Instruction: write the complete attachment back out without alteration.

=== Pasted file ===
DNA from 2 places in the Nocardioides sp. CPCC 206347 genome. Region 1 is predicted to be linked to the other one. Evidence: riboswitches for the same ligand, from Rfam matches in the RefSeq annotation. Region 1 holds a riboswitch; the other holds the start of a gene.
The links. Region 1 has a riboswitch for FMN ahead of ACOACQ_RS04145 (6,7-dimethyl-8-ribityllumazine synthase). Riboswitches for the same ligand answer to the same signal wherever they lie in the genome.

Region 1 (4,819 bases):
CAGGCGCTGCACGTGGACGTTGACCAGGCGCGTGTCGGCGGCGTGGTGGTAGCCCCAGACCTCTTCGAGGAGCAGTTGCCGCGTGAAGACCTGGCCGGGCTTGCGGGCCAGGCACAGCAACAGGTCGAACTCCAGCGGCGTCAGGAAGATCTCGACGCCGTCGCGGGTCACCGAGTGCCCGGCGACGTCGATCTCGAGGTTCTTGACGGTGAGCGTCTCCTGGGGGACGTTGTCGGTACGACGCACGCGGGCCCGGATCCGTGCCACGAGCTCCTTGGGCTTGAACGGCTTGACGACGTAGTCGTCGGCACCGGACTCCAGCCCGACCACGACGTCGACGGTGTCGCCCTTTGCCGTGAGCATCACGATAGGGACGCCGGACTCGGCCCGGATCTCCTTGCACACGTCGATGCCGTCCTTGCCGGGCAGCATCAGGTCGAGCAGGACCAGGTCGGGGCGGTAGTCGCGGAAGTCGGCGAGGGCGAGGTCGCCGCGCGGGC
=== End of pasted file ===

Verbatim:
DNA from 2 places in the Nocardioides sp. CPCC 206347 genome. Region 1 is predicted to be linked to the other one. Evidence: riboswitches for the same ligand, from Rfam matches in the RefSeq annotation. Region 1 holds a riboswitch; the other holds the start of a gene.
The links. Region 1 has a riboswitch for FMN ahead of ACOACQ_RS04145 (6,7-dimethyl-8-ribityllumazine synthase). Riboswitches for the same ligand answer to the same signal wherever they lie in the genome.

Region 1 (4,819 bases):
CAGGCGCTGCACGTGGACGTTGACCAGGCGCGTGTCGGCGGCGTGGTGGTAGCCCCAGACCTCTTCGAGGAGCAGTTGCCGCGTGAAGACCTGGCCGGGCTTGCGGGCCAGGCACAGCAACAGGTCGAACTCCAGCGGCGTCAGGAAGATCTCGACGCCGTCGCGGGTCACCGAGTGCCCGGCGACGTCGATCTCGAGGTTCTTGACGGTGAGCGTCTCCTGGGGGACGTTGTCGGTACGACGCACGCGGGCCCGGATCCGTGCCACGAGCTCCTTGGGCTTGAACGGCTTGACGACGTAGTCGTCGGCACCGGACTCCAGCCCGACCACGACGTCGACGGTGTCGCCCTTTGCCGTGAGCATCACGATAGGGACGCCGGACTCGGCCCGGATCTCCTTGCACACGTCGATGCCGTCCTTGCCGGGCAGCATCAGGTCGAGCAGGACCAGGTCGGGGCGGTAGTCGCGGAAGTCGGCGAGGGCGAGGTCGCCGCGCGGGC